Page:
A United Kingdom


A royal embrace.

(2016) True Life Drama (Fox Searchlight) David Oyelowo, Rosamund Pike, Jack Davenport, Tom Felton, Laura Carmichael, Terry Pheto, Jessica Oyelowo, Vusi Kunene, Nicholas Lyndhurst, Arnold Oceng, Anastasia Hille, Charlotte Hope, Theo Landey, Abena Ayivor, Jack Lowden, Zackary Momoh, Nicholas Rowe, Billy Boyle, Kevin Hand, Raymond Burnet, Sofia Fisher. Directed by Amma Assante

 

We often use fairy tales as a means of fantasizing about how our lives could be better; we could marry royalty, for example. However unless one is already of royal blood, that doesn’t often happen in the real world. It does, however, sometimes actually happen.

Ruth Williams (Pike) is a typist in the post-war London of 1947. While the city is still rebuilding after the Blitz, there is a sense of optimism that things are going to get better. Still, there isn’t a whole lot of things to do. Her sister Muriel (Carmichael) invites her to a dance given by the Missionary Society she belongs to and Ruth, a little bit reluctant at first, knows that at least she’ll get an opportunity to dance which is one of her favorite pastimes.

Also at this dance is Seretse Khama (Oyelowo) who is in the last months of studying for his law degree. He is from the tiny British protectorate of Bechuanaland (the present-day Botswana). He has a liking for jazz and like Ruth, he loves to dance. The two bond over these likes and Ruth’s charm as she apologizes for the British musicians’ watered down version of swing.

The two fall deeply in love and within a year Seretse knows she is The One. But it is 1947 and interracial marriages while not strictly illegal Just Aren’t Done. That Ruth is marrying a black man causes her father to refuse to speak to her for many years. There is another added twist however; Seretse is the King of Bechuanaland whose Uncle Tshekedi (Kunene) has been ruling there as regent while Seretse went to England to learn how to improve his poverty-stricken country. It is traditional that he must marry someone from his tribe who will act as Mother to the people, supervising their spiritual well-being. Tshekedi is certain that the tribe will never accept a white ruler particularly since the British treat them with at best condescension or at worst with outright contempt.

The couple doesn’t only have opposition from the inside. The protectorate is bordered by Rhodesia on one side and South Africa on another at a time when South Africa is implementing their apartheid policy. England needs the resources from their wartime ally to remain competitive in the Cold War – much of their Uranium comes from South Africa – so they are especially sensitive to that country’s complaints.

As Great Britain rules the territory, they forbid the union. When Ruth and Seretse defy them, Seretse is exiled from his homeland. While Ruth is pregnant she is alone in a country where she is not particularly loved and does not speak the language, Seretse whips up international indignation and condemnation against Britain’s heartless move. Will he be able to rule the country he loves or give up the woman he loves in order to do that?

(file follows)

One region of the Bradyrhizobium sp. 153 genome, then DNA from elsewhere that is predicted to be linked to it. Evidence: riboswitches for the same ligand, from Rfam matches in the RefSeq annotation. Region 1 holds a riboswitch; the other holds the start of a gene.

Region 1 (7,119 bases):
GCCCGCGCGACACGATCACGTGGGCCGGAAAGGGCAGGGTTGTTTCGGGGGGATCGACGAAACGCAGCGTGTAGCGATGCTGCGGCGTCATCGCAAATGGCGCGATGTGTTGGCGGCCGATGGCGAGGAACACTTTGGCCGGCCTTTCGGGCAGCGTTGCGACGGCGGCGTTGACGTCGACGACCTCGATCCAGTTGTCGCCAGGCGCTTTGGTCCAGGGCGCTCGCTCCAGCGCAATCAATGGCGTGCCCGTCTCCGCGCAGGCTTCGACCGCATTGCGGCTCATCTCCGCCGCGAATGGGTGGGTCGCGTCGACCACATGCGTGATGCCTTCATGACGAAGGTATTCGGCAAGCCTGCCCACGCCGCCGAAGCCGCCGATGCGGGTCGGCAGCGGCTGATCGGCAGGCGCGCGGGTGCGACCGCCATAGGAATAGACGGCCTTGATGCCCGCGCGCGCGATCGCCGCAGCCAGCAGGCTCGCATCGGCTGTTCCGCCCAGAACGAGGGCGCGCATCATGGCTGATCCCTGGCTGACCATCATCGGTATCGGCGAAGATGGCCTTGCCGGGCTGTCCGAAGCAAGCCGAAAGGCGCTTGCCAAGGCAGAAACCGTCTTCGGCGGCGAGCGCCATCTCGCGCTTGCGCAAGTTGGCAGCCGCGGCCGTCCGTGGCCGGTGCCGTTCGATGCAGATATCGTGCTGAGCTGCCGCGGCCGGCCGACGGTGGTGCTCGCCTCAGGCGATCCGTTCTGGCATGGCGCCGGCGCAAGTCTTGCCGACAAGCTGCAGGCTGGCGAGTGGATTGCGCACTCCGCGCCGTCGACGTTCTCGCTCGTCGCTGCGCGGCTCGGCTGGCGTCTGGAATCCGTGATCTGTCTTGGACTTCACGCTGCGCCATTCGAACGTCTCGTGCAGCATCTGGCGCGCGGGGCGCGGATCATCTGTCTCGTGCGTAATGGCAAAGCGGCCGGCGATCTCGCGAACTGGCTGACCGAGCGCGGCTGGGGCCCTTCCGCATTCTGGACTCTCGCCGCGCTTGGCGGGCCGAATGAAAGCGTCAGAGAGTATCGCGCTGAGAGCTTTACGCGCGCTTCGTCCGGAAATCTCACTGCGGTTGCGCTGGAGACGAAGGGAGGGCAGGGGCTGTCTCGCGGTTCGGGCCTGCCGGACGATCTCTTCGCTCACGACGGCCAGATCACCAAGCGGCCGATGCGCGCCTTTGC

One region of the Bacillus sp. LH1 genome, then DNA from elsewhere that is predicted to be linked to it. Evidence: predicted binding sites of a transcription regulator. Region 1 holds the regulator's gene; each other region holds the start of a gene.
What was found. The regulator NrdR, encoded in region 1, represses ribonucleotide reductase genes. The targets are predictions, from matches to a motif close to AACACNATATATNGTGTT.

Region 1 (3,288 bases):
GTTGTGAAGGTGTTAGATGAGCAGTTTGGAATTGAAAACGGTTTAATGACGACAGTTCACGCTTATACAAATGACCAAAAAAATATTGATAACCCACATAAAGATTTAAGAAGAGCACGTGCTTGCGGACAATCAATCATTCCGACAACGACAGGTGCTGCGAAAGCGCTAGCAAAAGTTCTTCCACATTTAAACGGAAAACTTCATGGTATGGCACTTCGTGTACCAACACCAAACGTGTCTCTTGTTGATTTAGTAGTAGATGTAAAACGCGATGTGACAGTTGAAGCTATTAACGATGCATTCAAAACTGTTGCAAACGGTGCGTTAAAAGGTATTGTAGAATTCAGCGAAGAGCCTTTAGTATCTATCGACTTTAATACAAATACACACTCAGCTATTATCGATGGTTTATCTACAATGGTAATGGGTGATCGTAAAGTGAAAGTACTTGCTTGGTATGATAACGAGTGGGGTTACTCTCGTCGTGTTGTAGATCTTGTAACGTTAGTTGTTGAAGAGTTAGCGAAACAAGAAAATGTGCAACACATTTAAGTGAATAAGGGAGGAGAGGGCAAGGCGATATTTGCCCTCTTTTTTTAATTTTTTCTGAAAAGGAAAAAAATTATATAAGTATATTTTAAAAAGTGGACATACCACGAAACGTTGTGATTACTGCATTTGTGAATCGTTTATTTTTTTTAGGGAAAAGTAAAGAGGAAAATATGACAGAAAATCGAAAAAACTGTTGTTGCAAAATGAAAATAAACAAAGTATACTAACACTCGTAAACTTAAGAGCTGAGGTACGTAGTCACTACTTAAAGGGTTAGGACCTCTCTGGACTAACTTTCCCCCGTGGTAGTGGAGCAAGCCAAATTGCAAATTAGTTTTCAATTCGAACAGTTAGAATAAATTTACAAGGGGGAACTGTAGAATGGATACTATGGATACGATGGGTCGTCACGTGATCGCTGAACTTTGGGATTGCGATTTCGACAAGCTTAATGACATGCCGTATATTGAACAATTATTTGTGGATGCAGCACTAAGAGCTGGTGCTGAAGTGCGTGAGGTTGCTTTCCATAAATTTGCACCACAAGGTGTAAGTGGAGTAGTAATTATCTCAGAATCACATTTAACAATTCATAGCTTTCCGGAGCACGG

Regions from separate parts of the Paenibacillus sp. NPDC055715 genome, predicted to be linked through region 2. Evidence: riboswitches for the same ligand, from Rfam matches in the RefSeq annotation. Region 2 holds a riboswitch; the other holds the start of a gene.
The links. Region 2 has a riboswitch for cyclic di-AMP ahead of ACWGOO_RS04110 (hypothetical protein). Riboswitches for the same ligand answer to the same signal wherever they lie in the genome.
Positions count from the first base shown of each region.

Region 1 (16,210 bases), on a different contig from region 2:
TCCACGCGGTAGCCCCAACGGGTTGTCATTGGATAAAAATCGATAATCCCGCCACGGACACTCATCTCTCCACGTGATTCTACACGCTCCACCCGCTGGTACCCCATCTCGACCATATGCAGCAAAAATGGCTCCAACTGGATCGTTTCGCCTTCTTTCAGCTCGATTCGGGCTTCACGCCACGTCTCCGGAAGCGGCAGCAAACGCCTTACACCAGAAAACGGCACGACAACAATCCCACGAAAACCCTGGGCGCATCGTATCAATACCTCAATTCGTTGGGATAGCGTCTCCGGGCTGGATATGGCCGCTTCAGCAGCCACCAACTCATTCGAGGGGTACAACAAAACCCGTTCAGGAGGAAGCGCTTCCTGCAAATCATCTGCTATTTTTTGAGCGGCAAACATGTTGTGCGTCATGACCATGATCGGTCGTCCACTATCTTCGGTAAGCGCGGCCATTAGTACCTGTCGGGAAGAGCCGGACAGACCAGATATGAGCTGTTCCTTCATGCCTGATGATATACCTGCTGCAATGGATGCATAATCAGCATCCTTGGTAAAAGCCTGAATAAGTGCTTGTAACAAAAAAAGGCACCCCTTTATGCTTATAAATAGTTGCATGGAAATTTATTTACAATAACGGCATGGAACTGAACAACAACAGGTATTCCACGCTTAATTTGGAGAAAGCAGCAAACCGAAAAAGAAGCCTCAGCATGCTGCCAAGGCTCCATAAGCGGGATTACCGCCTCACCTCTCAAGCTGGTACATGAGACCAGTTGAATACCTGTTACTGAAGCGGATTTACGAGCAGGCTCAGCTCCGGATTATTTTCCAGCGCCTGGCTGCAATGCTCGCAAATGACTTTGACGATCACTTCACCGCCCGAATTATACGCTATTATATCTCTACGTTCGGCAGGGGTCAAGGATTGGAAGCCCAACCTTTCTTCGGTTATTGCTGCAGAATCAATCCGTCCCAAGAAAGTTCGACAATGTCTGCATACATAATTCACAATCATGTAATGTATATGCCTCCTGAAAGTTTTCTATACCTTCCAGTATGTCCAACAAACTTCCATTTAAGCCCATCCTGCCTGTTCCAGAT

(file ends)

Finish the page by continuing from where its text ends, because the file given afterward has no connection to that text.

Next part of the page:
This comes to us from Assante who previously directed the critically acclaimed Belle. She doesn’t have quite the touch she exhibited there this time; the movie overall comes off a little bit flat, although I must confess that Da Queen liked it a lot more than I did. That doesn’t mean I think this is a terrible movie however; let’s just say she thinks it’s a great movie and I think it’s a really good one.

First and foremost you have to start with the performances of Oyelowo (I’m referring to David here as there are two Oyelowos in the movie; his real life wife Jessica plays the snarky wife of one of the snarky British diplomats) and Pike. The two are two of the best actors in the UK at the moment and Oyelowo, who was denied an Oscar nomination that he should have gotten for Selma, is dominant here as Seretse. He is regal and smart like the real Seretse Khama, carrying himself with dignity and poise throughout a trying ordeal. Pike also has that working class aspect of her, a bright sunny English rose who is beautiful and far stronger than she seems. The one problem that I had is that the relationship between the two doesn’t feel real to me, at least not authentic.

Botswana has a distinct beauty to it, the kind that is easy to love but hard to endure. Cinematographer Sam McCurdy captures that nicely, giving us raw vistas and compelling close-ups. We also get a sense of Colonial Africa particularly in how the British treat the native culture with thorough disdain. While I’m sure that there were British colonists who loved the country equally and respected the culture that had been established there, none of them make an appearance in this movie.

Seretse Khama and his wife Ruth are both revered in Botswana today (their eldest son is President of that country as of this writing). Their story is less known outside of their home country or even in Ruth’s home country these days. It’s a good thing that their story is being told and the importance of their stand for justice – and for love – is clear. Perhaps this isn’t the movie they deserve but it’s a good one nonetheless

REASONS TO GO: The performances by Oyelowo and Pike are exemplary. The exterior shots of Botswana are truly lovely.